The flow of life meanders in different directions.
Sometimes it's all lecturing, sometimes illustration, sometimes music, and most recently, it's been bookish in direction.
Hilda Kean, one of the editors of The Public History Reader (published by Routledge, and alongside co-editor Paul Martin) invited me to the launch of the book on Saturday at the Bishopsgate Institute.
The iPhone Satnav got me hopelessly lost with a curved and twisted green direction line that looked more like a letter of the alphabet than a route indicator; once I'd decided to defy it I got to this wonderful building that snuggles between two premises in the middle of the City of London and which must make the city itch as though from a flea-bite, being as it is the home to much old fashioned (and refreshing in these times) left-wing activity.
Hilda's talk had started by the time I got there but she was showing a lovely little clip of a man who took ANC leaflets to South Africa in a false-bottomed suitcase. I couldn't find the original film but he made a second clip which you can find here http://www.youtube.com/watch?v=Cs1RC5nYB2s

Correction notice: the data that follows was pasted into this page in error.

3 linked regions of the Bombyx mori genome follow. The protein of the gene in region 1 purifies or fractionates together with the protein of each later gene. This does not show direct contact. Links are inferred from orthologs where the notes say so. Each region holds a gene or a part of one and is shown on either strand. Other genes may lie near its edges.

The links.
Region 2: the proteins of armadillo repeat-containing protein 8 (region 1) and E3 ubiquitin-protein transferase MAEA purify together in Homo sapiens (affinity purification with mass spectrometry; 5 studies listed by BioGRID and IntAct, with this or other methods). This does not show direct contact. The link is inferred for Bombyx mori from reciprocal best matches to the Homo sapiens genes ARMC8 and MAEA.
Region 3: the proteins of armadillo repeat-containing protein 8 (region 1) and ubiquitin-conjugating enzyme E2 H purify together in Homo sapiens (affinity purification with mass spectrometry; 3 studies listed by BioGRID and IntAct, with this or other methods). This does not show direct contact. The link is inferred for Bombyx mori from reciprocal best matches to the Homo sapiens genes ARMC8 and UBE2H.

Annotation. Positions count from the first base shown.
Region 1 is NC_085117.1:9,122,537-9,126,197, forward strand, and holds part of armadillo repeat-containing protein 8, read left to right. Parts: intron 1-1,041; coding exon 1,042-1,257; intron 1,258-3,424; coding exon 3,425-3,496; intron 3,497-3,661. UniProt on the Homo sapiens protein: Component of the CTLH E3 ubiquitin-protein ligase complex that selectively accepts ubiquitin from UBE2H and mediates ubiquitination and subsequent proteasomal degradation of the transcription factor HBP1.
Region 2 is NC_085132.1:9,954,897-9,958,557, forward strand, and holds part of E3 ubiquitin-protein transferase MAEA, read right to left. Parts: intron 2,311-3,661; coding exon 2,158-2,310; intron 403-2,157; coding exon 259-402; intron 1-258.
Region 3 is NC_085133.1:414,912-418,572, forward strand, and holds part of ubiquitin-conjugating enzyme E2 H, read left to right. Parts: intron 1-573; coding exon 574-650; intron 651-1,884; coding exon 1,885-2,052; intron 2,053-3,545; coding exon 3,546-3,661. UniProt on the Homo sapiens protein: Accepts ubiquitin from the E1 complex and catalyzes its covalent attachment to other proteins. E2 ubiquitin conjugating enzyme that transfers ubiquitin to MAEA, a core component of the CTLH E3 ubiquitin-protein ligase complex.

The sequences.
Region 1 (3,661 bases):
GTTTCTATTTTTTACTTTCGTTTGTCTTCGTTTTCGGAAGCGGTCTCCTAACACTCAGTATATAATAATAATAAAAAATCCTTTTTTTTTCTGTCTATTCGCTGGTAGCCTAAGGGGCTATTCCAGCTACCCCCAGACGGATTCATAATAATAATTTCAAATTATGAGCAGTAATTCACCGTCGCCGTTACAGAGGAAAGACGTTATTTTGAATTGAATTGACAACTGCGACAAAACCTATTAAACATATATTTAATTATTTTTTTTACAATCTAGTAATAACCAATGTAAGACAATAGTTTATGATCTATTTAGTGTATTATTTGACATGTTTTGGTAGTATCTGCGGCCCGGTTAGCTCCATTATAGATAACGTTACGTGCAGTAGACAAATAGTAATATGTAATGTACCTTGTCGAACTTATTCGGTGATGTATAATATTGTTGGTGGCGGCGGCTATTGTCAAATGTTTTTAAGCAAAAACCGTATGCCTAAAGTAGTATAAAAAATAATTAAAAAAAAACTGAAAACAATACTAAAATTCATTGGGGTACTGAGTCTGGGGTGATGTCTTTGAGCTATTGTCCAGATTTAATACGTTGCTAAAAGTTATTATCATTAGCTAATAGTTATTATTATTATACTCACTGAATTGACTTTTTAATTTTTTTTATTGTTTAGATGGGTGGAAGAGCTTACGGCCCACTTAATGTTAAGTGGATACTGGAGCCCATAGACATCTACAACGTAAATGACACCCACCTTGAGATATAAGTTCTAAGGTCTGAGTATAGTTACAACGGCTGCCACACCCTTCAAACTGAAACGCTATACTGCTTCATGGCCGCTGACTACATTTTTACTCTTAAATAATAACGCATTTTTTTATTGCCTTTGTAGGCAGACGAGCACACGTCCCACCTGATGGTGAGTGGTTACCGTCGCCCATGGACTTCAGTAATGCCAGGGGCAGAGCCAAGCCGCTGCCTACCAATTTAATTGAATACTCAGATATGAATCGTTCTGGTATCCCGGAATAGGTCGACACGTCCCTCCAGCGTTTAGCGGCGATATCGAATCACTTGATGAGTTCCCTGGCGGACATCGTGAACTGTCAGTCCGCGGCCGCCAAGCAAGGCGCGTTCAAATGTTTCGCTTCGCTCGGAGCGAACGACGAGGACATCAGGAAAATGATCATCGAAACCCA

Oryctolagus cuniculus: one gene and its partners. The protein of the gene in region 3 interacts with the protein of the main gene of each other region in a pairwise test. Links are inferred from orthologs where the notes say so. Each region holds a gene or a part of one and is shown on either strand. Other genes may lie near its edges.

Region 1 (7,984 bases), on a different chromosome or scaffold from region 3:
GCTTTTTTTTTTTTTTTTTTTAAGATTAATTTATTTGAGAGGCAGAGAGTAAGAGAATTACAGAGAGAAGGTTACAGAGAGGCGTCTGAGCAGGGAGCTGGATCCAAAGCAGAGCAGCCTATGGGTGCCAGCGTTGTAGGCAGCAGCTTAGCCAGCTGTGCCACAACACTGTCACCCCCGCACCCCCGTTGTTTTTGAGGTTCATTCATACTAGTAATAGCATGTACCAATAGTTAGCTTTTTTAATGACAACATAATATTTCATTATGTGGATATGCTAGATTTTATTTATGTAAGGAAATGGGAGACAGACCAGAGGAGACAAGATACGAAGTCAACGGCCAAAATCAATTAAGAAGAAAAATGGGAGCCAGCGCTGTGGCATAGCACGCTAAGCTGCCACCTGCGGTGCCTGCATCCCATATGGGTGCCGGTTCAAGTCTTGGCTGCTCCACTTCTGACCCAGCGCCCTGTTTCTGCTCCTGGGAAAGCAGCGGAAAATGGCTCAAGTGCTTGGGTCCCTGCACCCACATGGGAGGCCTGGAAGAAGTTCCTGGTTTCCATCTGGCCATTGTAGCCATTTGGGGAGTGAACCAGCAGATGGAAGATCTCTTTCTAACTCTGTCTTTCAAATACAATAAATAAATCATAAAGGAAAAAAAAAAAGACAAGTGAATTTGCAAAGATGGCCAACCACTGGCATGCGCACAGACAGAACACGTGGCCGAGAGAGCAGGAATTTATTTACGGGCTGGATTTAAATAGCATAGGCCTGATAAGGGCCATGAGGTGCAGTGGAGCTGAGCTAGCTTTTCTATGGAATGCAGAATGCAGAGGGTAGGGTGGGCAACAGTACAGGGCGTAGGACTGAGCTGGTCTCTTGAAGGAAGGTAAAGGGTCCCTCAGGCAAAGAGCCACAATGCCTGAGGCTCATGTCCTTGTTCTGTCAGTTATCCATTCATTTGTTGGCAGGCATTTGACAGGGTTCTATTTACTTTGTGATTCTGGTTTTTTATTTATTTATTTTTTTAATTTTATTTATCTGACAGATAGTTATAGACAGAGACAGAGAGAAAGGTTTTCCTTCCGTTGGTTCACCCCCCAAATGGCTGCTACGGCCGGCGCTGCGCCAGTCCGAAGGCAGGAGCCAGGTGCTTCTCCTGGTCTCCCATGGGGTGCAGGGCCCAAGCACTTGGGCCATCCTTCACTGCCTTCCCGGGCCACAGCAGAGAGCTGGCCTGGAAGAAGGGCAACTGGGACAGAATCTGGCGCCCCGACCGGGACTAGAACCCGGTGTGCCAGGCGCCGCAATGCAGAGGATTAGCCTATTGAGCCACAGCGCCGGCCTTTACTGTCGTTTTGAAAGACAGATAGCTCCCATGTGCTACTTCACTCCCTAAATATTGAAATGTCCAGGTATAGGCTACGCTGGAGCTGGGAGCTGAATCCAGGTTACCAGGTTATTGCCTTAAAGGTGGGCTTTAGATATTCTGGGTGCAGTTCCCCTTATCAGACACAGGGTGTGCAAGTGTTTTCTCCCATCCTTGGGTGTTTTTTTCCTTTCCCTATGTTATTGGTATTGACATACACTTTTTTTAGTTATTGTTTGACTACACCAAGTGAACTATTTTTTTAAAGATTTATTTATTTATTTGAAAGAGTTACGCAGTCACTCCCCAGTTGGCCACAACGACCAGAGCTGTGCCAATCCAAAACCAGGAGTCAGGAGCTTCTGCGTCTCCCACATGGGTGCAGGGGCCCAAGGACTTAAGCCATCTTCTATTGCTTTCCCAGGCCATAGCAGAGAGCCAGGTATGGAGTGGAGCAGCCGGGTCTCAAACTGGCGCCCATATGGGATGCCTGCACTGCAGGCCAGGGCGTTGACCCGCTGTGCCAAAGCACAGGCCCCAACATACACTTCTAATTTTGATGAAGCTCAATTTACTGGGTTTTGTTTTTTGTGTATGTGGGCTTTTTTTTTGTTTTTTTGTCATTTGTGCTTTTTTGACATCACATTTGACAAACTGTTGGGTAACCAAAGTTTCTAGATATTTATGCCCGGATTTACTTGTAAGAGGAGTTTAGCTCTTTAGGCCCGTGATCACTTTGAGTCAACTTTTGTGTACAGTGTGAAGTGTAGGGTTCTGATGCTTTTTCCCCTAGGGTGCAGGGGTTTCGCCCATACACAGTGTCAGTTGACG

Apparently a museum in South Africa contacted him as he had the only suitcase like this in existence, and he has sent it over to them now (and no longer has a home for his Christmas decorations).
People there had done all sorts of research, from talking to sugar plantation workers to researching Hogarth's London.
The photographer Colin O'Brien was there too and he talked about the cover photograph of two young London lads leaning up against a car as though it's their own. His website is www.colinobrien.co.uk
It was a white day outside- forbidding and cold- and there was something very peaceful about sitting on folding chairs in a bright basement listening to academics talking about the value of public histories, carving out a Gove-free area that values the ordinary as much as anything else. The City was filthy, grimy and covered with litter. It was also very, very crowded, but I managed to snap this corner arcade and the Victorian doors inside the institute.